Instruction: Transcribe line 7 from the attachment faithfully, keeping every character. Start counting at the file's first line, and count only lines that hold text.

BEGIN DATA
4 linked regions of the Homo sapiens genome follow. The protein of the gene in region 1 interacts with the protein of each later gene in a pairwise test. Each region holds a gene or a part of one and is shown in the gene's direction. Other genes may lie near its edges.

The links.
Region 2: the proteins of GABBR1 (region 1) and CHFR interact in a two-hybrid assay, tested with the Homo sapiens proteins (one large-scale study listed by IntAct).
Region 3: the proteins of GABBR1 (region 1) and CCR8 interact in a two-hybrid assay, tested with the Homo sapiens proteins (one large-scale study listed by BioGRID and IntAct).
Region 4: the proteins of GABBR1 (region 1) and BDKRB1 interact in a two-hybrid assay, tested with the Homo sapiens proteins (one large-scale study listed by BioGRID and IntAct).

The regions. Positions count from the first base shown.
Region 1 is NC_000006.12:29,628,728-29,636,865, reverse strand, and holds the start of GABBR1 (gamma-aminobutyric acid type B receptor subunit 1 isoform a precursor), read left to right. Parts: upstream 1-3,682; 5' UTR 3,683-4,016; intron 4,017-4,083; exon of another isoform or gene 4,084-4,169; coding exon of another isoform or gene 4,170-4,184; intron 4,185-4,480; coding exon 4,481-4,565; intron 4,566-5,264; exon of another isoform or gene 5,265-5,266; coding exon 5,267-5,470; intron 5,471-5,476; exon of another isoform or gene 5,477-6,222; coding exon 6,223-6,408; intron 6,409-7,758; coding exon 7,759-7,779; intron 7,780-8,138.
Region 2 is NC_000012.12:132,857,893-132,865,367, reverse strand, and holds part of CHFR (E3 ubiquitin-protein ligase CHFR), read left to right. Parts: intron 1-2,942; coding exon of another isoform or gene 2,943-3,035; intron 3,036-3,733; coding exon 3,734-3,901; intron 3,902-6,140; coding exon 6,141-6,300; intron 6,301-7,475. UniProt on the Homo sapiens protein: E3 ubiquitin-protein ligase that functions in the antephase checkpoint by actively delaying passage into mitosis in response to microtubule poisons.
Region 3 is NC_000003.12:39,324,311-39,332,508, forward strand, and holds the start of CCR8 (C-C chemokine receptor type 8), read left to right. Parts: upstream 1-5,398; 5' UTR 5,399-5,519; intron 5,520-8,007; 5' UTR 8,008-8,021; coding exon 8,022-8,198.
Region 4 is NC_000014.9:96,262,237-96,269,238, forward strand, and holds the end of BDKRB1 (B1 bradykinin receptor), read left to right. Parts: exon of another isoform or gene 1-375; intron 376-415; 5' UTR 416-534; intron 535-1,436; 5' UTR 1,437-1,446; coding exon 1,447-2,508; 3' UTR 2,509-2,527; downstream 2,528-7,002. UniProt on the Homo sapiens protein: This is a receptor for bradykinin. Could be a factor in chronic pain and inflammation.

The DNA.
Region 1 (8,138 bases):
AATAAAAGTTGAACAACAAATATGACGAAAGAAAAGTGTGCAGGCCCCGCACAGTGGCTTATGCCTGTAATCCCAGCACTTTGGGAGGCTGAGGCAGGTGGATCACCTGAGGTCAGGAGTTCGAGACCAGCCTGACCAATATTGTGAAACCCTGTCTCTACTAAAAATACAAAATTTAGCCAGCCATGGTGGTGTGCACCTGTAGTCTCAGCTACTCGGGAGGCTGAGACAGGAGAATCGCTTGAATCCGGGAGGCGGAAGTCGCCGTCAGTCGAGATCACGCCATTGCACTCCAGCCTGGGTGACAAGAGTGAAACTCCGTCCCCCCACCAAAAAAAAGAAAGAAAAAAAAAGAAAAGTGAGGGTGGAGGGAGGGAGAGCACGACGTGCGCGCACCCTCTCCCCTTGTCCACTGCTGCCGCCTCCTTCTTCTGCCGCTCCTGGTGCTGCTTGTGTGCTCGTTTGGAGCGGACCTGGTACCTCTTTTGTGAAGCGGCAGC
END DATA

Region 1 is NC_000006.12:29,628,728-29,636,865, reverse strand, and holds the start of GABBR1 (gamma-aminobutyric acid type B receptor subunit 1 isoform a precursor), read left to right. Parts: upstream 1-3,682; 5' UTR 3,683-4,016; intron 4,017-4,083; exon of another isoform or gene 4,084-4,169; coding exon of another isoform or gene 4,170-4,184; intron 4,185-4,480; coding exon 4,481-4,565; intron 4,566-5,264; exon of another isoform or gene 5,265-5,266; coding exon 5,267-5,470; intron 5,471-5,476; exon of another isoform or gene 5,477-6,222; coding exon 6,223-6,408; intron 6,409-7,758; coding exon 7,759-7,779; intron 7,780-8,138.